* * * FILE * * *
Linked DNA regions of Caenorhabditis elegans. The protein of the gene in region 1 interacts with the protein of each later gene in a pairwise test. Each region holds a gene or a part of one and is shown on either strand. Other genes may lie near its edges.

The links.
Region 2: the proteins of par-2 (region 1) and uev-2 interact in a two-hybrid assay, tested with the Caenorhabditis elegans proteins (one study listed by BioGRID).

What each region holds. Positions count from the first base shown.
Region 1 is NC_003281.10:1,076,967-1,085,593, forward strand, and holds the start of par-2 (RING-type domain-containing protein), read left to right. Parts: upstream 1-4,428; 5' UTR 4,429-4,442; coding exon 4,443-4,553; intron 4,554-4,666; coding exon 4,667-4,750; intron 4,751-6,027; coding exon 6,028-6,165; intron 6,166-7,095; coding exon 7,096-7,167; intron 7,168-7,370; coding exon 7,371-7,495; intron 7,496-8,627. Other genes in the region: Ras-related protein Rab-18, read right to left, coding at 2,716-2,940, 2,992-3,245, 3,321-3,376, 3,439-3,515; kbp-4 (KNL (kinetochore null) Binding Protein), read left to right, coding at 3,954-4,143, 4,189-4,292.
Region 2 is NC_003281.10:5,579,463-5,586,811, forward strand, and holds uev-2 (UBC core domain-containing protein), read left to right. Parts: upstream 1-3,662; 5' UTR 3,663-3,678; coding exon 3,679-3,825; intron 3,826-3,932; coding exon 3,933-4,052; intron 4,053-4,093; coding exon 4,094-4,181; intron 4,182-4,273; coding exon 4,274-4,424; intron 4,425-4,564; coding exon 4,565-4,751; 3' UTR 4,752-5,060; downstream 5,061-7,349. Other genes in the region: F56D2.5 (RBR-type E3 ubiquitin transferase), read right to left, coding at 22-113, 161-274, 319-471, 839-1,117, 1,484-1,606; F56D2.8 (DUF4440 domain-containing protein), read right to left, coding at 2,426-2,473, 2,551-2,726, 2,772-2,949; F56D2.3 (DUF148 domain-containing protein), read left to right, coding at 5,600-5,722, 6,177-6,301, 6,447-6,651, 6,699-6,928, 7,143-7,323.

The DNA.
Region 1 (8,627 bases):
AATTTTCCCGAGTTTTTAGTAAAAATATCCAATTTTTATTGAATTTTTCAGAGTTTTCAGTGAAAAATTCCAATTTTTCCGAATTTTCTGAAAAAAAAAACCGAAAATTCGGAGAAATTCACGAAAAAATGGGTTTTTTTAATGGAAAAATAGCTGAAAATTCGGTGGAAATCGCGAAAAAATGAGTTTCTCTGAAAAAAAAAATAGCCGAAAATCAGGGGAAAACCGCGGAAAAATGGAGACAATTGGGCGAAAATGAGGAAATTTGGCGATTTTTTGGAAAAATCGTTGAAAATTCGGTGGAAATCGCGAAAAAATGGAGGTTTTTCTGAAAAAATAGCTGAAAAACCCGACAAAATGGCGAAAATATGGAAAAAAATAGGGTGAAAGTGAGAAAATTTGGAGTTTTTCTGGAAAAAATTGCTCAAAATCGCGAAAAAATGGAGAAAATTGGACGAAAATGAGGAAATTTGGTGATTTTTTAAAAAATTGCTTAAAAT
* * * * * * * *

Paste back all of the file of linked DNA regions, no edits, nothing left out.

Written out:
Linked DNA regions of Caenorhabditis elegans. The protein of the gene in region 1 interacts with the protein of each later gene in a pairwise test. Each region holds a gene or a part of one and is shown on either strand. Other genes may lie near its edges.

The links.
Region 2: the proteins of par-2 (region 1) and uev-2 interact in a two-hybrid assay, tested with the Caenorhabditis elegans proteins (one study listed by BioGRID).

What each region holds. Positions count from the first base shown.
Region 1 is NC_003281.10:1,076,967-1,085,593, forward strand, and holds the start of par-2 (RING-type domain-containing protein), read left to right. Parts: upstream 1-4,428; 5' UTR 4,429-4,442; coding exon 4,443-4,553; intron 4,554-4,666; coding exon 4,667-4,750; intron 4,751-6,027; coding exon 6,028-6,165; intron 6,166-7,095; coding exon 7,096-7,167; intron 7,168-7,370; coding exon 7,371-7,495; intron 7,496-8,627. Other genes in the region: Ras-related protein Rab-18, read right to left, coding at 2,716-2,940, 2,992-3,245, 3,321-3,376, 3,439-3,515; kbp-4 (KNL (kinetochore null) Binding Protein), read left to right, coding at 3,954-4,143, 4,189-4,292.
Region 2 is NC_003281.10:5,579,463-5,586,811, forward strand, and holds uev-2 (UBC core domain-containing protein), read left to right. Parts: upstream 1-3,662; 5' UTR 3,663-3,678; coding exon 3,679-3,825; intron 3,826-3,932; coding exon 3,933-4,052; intron 4,053-4,093; coding exon 4,094-4,181; intron 4,182-4,273; coding exon 4,274-4,424; intron 4,425-4,564; coding exon 4,565-4,751; 3' UTR 4,752-5,060; downstream 5,061-7,349. Other genes in the region: F56D2.5 (RBR-type E3 ubiquitin transferase), read right to left, coding at 22-113, 161-274, 319-471, 839-1,117, 1,484-1,606; F56D2.8 (DUF4440 domain-containing protein), read right to left, coding at 2,426-2,473, 2,551-2,726, 2,772-2,949; F56D2.3 (DUF148 domain-containing protein), read left to right, coding at 5,600-5,722, 6,177-6,301, 6,447-6,651, 6,699-6,928, 7,143-7,323.

The DNA.
Region 1 (8,627 bases):
AATTTTCCCGAGTTTTTAGTAAAAATATCCAATTTTTATTGAATTTTTCAGAGTTTTCAGTGAAAAATTCCAATTTTTCCGAATTTTCTGAAAAAAAAAACCGAAAATTCGGAGAAATTCACGAAAAAATGGGTTTTTTTAATGGAAAAATAGCTGAAAATTCGGTGGAAATCGCGAAAAAATGAGTTTCTCTGAAAAAAAAAATAGCCGAAAATCAGGGGAAAACCGCGGAAAAATGGAGACAATTGGGCGAAAATGAGGAAATTTGGCGATTTTTTGGAAAAATCGTTGAAAATTCGGTGGAAATCGCGAAAAAATGGAGGTTTTTCTGAAAAAATAGCTGAAAAACCCGACAAAATGGCGAAAATATGGAAAAAAATAGGGTGAAAGTGAGAAAATTTGGAGTTTTTCTGGAAAAAATTGCTCAAAATCGCGAAAAAATGGAGAAAATTGGACGAAAATGAGGAAATTTGGTGATTTTTTAAAAAATTGCTTAAAAT